CDA was registered under the Registration of Societies Act, 1860 vide Regd No. 19257/57/1991-92 dated 28.01.1992, with a memorandum of Association and rules and regulations. The basic mandate of CDA is the restoration and sustainable management of Chilika Lake with all its genetic diversity. The broad objectives of this Authority include;

  • To protect the Lake ecosystem with all its genetic diversity.
  • To execute various multidimensional developmental activities either itself or through some other agency to enhance the economic condition of the community.
  • To survey, plan, and prepare the project proposal for integrated resource management for all-round development in and around the Lake.
  • To co-operate and collaborate with other institutions of the States, National and International institutions for the all-round development of the Lake.
  • To establish a management information system for the Lake.
  • To promote long-term multidisciplinary research, prepare environment status reports, and establish an education Center for the Lake.

The restoration measures were taken with the special problem grant received (27 Crores) as per the recommendation of the 10th Finance Commission (1996-97 to 1999-2000).

For the continuation of the restoration of the Lake, an amount of Rs 30.00 Crores was received as the Special Problem grant as per the recommendation of the 11th Finance Commission (2001-02 to 2004-05).

For consolidation of the activities carried out with the special problem grants as per the recommendations of the 11th Finance Commission, an amount of Rs 30.00 Crores was received as the Special Problem grant as per the recommendation of the 12th Finance Commission (2006-07 to 2009-10).

For consolidation and strengthening of the eco-restoration of Chilika lagoon an amount of Rs. 50.00 crores were received as a special problem grant as per the recommendation of the 13th Finance Commission (2011-12 to 2014-15). The following activities have been taken up from the fund received from the Finance Commission.

Sl.No. Component
1 Participatory Management of Watershed & Catchment Treatment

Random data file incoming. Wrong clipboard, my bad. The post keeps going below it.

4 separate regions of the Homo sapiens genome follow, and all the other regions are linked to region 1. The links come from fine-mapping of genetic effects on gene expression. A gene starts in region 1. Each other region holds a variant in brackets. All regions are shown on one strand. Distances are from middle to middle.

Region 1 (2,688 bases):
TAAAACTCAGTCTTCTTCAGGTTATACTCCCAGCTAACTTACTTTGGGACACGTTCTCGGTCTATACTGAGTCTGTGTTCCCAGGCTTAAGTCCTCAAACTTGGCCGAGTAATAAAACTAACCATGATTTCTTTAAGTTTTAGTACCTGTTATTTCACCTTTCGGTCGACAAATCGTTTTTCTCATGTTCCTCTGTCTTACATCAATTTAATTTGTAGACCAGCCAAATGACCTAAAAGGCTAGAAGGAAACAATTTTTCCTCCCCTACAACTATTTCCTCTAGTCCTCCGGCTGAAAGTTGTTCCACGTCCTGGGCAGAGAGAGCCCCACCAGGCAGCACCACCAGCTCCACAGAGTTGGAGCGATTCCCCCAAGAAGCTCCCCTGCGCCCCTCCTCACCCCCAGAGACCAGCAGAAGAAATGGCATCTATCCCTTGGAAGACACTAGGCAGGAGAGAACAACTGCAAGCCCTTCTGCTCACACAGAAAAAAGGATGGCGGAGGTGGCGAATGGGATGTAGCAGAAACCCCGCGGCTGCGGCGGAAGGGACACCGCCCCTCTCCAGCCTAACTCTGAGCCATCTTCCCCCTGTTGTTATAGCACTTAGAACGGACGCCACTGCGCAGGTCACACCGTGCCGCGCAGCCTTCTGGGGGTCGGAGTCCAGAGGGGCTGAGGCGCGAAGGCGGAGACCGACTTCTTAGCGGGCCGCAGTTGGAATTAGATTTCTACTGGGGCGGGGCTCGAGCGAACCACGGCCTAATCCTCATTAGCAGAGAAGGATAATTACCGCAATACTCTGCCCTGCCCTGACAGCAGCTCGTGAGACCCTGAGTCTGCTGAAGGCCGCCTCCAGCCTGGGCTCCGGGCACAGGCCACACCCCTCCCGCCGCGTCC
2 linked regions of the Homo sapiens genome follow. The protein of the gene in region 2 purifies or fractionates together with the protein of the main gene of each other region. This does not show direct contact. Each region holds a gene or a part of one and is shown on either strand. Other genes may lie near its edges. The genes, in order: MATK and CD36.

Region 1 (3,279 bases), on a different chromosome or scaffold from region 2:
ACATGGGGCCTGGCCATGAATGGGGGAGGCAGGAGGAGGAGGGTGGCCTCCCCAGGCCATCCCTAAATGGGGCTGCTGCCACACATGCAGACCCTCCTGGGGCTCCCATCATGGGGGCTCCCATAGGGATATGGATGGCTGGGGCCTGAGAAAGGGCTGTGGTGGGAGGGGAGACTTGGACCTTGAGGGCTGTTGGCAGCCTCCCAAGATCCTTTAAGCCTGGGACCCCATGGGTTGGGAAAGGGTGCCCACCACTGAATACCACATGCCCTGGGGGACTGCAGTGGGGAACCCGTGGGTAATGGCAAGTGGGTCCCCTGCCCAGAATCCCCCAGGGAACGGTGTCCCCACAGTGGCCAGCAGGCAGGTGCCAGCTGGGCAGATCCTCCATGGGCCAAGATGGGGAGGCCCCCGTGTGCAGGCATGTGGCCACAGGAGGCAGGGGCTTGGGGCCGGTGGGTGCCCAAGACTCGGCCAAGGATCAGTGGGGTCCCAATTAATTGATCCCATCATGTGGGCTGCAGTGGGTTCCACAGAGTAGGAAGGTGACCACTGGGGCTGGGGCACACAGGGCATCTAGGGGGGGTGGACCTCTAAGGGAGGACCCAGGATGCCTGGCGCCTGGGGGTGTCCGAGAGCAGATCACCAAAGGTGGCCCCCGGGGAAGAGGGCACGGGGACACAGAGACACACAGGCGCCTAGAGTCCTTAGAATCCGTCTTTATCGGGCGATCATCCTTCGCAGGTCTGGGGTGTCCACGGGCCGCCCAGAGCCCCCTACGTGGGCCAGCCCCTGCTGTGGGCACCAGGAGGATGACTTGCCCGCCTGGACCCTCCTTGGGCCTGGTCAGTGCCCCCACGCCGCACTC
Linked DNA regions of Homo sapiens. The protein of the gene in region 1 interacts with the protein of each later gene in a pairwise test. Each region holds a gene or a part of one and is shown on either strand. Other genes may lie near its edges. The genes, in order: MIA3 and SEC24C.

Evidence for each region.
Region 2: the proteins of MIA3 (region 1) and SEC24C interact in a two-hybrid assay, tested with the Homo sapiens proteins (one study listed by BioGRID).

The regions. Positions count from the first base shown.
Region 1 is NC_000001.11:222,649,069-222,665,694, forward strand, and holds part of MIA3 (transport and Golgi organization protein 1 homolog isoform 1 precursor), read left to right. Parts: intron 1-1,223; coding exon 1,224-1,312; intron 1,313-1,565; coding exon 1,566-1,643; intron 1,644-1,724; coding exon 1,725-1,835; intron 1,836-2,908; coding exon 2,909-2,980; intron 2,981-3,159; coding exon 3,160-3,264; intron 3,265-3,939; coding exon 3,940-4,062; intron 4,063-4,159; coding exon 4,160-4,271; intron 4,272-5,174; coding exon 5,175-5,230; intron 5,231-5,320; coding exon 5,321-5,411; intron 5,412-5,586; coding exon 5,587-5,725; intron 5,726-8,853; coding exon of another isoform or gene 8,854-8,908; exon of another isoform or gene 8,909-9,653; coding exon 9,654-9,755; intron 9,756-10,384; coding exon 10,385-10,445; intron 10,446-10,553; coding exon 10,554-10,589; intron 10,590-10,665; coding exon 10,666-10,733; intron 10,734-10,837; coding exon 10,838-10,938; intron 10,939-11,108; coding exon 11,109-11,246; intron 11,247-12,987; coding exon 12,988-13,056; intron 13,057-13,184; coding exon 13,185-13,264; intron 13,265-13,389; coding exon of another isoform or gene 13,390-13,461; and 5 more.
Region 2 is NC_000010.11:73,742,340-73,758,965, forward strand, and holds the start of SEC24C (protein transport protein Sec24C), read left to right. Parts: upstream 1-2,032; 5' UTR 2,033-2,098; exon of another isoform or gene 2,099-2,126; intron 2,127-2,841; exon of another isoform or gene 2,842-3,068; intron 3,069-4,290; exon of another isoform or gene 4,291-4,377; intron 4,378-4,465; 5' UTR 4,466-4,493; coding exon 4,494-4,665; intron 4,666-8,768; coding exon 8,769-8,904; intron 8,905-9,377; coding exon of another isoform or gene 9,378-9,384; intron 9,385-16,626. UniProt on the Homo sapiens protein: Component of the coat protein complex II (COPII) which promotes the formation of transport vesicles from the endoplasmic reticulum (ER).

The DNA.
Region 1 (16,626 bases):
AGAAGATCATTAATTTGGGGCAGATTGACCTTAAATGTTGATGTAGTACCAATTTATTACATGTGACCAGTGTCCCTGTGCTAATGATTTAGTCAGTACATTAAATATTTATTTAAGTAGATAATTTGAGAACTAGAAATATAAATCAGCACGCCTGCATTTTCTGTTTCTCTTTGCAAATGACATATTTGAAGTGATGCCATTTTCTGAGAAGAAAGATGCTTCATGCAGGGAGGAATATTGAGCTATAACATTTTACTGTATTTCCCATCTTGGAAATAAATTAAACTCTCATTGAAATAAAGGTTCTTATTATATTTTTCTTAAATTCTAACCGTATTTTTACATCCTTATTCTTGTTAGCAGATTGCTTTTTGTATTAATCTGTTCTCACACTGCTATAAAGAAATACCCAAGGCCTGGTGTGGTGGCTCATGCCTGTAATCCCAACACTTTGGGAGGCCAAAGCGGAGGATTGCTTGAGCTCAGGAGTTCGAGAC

2 Improvement of Water Exchange and Salinity Gradient by Desiltation.
3 Biodiversity Conservation
4 Fishery Resource Development
5 Wetland Research, Training, Monitoring & Assessment.
6 Socio-economic Improvement
7 Outreach Programme

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Key management strategies to be adopted include:

  1. Ensuring hydrological connectivity of Chilika with freshwater and coastal processes at basin level.
  2. Establishing hierarchical and multiscale inventory of hydrological, ecological, socioeconomic and institutional features to support management planning and decision making.
  3. Environmental flows as the basis for water allocation for conservation and developmental activities.
  4. Biodiversity conservation through habitat improvement of endangered and indigenous species.
  5. Ecotourism development for enhancing awareness, income generation, and livelihood diversification with active participation of local communities.
  6. Poverty reduction through sustainable resource development and responsible resource utilization.
  7. Formation of multi-stakeholder groups for planning, implementation, and monitoring of MAP and conflict resolution.
  8. Strengthening CDA with adequate legal and administrative powers.
  9. Capacity building at all levels for technical and managerial skills.
  10. Result-oriented monitoring and evaluation of activity, outcome, and impact levels.
  11. Bridging the knowledge gap essential for sustainable management of the Lake.